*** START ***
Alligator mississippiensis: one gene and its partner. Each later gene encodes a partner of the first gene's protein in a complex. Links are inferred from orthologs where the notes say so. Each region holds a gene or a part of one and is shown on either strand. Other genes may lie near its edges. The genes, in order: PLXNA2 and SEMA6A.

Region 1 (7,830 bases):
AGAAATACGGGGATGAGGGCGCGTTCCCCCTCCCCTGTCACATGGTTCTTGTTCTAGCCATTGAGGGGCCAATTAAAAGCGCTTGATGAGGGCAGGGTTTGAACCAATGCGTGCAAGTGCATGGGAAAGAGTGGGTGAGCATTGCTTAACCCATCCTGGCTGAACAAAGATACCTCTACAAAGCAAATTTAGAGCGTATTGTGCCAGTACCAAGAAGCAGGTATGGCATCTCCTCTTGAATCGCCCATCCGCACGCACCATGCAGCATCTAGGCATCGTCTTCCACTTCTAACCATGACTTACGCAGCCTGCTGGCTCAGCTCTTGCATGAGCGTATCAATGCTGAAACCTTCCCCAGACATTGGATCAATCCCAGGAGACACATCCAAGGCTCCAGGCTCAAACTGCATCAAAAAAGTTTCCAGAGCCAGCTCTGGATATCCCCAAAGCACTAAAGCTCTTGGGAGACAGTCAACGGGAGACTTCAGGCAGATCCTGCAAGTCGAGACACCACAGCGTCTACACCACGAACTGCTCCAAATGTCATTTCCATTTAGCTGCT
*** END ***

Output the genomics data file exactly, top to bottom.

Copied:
Alligator mississippiensis: one gene and its partner. Each later gene encodes a partner of the first gene's protein in a complex. Links are inferred from orthologs where the notes say so. Each region holds a gene or a part of one and is shown on either strand. Other genes may lie near its edges. The genes, in order: PLXNA2 and SEMA6A.

Region 1 (7,830 bases):
AGAAATACGGGGATGAGGGCGCGTTCCCCCTCCCCTGTCACATGGTTCTTGTTCTAGCCATTGAGGGGCCAATTAAAAGCGCTTGATGAGGGCAGGGTTTGAACCAATGCGTGCAAGTGCATGGGAAAGAGTGGGTGAGCATTGCTTAACCCATCCTGGCTGAACAAAGATACCTCTACAAAGCAAATTTAGAGCGTATTGTGCCAGTACCAAGAAGCAGGTATGGCATCTCCTCTTGAATCGCCCATCCGCACGCACCATGCAGCATCTAGGCATCGTCTTCCACTTCTAACCATGACTTACGCAGCCTGCTGGCTCAGCTCTTGCATGAGCGTATCAATGCTGAAACCTTCCCCAGACATTGGATCAATCCCAGGAGACACATCCAAGGCTCCAGGCTCAAACTGCATCAAAAAAGTTTCCAGAGCCAGCTCTGGATATCCCCAAAGCACTAAAGCTCTTGGGAGACAGTCAACGGGAGACTTCAGGCAGATCCTGCAAGTCGAGACACCACAGCGTCTACACCACGAACTGCTCCAAATGTCATTTCCATTTAGCTGCT